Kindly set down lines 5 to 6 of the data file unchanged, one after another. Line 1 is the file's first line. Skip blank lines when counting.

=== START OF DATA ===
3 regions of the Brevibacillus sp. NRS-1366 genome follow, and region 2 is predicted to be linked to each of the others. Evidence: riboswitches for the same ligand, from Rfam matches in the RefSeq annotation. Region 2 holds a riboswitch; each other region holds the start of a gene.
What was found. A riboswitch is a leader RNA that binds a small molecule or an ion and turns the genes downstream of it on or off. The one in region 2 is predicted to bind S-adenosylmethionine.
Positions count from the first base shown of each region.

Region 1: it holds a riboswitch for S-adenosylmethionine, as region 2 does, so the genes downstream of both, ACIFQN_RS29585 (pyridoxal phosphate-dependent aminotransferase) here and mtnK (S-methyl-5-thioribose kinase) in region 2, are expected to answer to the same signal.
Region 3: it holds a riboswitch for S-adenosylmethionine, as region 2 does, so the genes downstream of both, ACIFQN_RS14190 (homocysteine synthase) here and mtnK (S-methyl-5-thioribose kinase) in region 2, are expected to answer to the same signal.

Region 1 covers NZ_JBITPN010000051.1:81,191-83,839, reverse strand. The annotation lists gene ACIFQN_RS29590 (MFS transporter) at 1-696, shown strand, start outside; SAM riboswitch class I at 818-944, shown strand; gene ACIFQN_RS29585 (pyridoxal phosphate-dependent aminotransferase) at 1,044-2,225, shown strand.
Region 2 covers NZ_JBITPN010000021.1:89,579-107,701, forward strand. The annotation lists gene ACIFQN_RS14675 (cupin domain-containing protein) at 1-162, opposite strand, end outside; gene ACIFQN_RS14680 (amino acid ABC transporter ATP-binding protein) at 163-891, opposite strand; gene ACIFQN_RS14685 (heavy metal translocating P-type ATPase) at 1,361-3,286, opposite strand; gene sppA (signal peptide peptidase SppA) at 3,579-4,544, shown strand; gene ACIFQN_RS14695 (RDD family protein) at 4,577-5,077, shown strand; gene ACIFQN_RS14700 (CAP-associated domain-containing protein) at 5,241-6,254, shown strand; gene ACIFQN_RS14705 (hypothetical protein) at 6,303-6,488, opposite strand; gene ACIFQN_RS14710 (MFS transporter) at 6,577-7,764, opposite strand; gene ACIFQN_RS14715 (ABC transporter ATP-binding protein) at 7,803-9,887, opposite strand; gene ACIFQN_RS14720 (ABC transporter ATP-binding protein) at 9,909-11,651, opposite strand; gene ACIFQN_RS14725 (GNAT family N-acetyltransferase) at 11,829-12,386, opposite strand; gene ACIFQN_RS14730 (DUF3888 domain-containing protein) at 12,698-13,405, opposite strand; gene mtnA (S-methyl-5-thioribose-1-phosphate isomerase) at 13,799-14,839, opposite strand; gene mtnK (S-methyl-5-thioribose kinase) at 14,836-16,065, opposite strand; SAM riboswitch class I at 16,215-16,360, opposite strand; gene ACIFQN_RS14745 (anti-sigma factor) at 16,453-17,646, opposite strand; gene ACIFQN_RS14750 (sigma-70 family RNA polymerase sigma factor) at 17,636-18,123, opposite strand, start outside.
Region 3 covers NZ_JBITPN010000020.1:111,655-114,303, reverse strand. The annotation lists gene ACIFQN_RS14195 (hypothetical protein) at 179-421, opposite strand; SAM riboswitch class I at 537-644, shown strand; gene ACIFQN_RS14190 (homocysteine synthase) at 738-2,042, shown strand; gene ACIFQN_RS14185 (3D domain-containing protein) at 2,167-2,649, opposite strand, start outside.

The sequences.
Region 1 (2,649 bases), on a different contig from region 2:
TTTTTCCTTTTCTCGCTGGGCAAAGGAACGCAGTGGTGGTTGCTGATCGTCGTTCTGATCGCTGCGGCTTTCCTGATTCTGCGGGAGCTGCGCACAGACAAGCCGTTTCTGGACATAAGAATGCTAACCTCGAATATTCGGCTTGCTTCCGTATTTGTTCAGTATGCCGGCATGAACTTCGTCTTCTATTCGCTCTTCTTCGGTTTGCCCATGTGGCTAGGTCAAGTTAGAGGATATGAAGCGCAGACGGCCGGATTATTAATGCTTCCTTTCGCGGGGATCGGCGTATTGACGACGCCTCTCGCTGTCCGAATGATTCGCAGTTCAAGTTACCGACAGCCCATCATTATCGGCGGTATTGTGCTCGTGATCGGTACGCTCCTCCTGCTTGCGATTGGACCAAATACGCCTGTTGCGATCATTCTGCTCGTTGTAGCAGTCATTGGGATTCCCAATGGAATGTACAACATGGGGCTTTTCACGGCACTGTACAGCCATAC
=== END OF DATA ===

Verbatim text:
Region 3: it holds a riboswitch for S-adenosylmethionine, as region 2 does, so the genes downstream of both, ACIFQN_RS14190 (homocysteine synthase) here and mtnK (S-methyl-5-thioribose kinase) in region 2, are expected to answer to the same signal.

Region 1 covers NZ_JBITPN010000051.1:81,191-83,839, reverse strand. The annotation lists gene ACIFQN_RS29590 (MFS transporter) at 1-696, shown strand, start outside; SAM riboswitch class I at 818-944, shown strand; gene ACIFQN_RS29585 (pyridoxal phosphate-dependent aminotransferase) at 1,044-2,225, shown strand.